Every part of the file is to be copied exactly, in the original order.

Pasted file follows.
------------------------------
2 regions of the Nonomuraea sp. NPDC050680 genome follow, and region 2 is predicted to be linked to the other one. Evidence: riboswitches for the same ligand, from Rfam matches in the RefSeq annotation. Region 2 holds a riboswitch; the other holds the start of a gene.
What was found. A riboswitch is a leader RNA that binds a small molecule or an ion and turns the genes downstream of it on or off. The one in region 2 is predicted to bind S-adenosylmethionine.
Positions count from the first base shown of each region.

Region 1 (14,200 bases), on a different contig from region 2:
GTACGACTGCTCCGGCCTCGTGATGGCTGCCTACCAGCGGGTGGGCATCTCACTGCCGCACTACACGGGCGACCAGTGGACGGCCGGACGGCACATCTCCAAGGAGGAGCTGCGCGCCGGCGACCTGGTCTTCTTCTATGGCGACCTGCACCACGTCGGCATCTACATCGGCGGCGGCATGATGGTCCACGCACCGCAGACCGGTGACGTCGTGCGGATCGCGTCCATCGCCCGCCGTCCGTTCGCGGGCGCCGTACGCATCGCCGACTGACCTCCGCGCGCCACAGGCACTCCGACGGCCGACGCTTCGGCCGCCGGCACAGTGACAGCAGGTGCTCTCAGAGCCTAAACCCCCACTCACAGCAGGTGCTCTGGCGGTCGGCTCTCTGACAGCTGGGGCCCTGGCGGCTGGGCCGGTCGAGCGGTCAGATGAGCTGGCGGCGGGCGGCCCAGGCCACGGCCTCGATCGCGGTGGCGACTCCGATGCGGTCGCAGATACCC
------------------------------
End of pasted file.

2 regions of the Nonomuraea sp. NPDC050680 genome follow, and region 2 is predicted to be linked to the other one. Evidence: riboswitches for the same ligand, from Rfam matches in the RefSeq annotation. Region 2 holds a riboswitch; the other holds the start of a gene.
What was found. A riboswitch is a leader RNA that binds a small molecule or an ion and turns the genes downstream of it on or off. The one in region 2 is predicted to bind S-adenosylmethionine.
Positions count from the first base shown of each region.

Region 1 (14,200 bases), on a different contig from region 2:
GTACGACTGCTCCGGCCTCGTGATGGCTGCCTACCAGCGGGTGGGCATCTCACTGCCGCACTACACGGGCGACCAGTGGACGGCCGGACGGCACATCTCCAAGGAGGAGCTGCGCGCCGGCGACCTGGTCTTCTTCTATGGCGACCTGCACCACGTCGGCATCTACATCGGCGGCGGCATGATGGTCCACGCACCGCAGACCGGTGACGTCGTGCGGATCGCGTCCATCGCCCGCCGTCCGTTCGCGGGCGCCGTACGCATCGCCGACTGACCTCCGCGCGCCACAGGCACTCCGACGGCCGACGCTTCGGCCGCCGGCACAGTGACAGCAGGTGCTCTCAGAGCCTAAACCCCCACTCACAGCAGGTGCTCTGGCGGTCGGCTCTCTGACAGCTGGGGCCCTGGCGGCTGGGCCGGTCGAGCGGTCAGATGAGCTGGCGGCGGGCGGCCCAGGCCACGGCCTCGATCGCGGTGGCGACTCCGATGCGGTCGCAGATACCC